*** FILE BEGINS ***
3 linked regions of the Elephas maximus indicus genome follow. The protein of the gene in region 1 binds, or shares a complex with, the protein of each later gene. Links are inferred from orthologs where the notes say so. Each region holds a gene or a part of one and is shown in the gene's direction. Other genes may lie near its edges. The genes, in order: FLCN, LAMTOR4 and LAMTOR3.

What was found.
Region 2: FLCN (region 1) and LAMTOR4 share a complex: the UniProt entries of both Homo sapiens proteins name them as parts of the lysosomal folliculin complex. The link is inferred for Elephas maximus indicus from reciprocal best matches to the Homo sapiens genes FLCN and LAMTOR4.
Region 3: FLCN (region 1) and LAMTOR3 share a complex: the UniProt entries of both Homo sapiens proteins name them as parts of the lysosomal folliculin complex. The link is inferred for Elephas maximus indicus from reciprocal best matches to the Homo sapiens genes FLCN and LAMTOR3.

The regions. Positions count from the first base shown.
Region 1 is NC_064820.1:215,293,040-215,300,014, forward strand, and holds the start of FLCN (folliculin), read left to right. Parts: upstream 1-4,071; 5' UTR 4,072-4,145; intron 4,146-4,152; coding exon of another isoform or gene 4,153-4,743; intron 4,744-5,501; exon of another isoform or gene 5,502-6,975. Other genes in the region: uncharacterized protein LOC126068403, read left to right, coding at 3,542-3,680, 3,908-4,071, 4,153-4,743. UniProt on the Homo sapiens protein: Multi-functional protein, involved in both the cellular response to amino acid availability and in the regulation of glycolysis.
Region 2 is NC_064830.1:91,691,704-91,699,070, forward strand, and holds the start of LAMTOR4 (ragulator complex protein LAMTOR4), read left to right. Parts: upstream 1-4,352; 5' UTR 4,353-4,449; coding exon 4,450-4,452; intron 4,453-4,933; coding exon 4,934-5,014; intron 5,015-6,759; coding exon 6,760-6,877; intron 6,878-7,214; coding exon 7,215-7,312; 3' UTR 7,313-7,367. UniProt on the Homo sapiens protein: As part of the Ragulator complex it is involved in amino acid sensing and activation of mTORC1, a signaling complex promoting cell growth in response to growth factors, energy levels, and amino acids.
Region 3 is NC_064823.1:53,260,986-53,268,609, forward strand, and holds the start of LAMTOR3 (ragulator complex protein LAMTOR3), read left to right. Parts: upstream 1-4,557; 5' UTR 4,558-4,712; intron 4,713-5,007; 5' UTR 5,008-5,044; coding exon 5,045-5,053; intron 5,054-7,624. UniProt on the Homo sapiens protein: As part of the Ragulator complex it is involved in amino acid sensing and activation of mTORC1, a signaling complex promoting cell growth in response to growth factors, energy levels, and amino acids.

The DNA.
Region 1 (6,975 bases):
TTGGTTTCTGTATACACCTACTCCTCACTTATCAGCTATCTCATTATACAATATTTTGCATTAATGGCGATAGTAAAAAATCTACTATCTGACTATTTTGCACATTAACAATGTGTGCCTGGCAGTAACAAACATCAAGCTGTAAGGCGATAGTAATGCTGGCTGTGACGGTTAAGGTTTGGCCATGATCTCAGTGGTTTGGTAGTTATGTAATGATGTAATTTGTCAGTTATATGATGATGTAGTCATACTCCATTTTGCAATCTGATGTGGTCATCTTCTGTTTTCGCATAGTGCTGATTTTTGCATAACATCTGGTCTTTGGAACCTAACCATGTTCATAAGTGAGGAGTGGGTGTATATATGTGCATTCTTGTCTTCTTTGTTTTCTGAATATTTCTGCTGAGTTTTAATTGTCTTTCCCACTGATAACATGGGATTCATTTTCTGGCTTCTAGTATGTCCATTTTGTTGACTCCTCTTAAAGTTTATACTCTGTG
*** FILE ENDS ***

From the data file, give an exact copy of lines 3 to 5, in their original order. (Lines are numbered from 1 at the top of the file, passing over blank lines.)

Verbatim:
Region 2: FLCN (region 1) and LAMTOR4 share a complex: the UniProt entries of both Homo sapiens proteins name them as parts of the lysosomal folliculin complex. The link is inferred for Elephas maximus indicus from reciprocal best matches to the Homo sapiens genes FLCN and LAMTOR4.
Region 3: FLCN (region 1) and LAMTOR3 share a complex: the UniProt entries of both Homo sapiens proteins name them as parts of the lysosomal folliculin complex. The link is inferred for Elephas maximus indicus from reciprocal best matches to the Homo sapiens genes FLCN and LAMTOR3.

The regions. Positions count from the first base shown.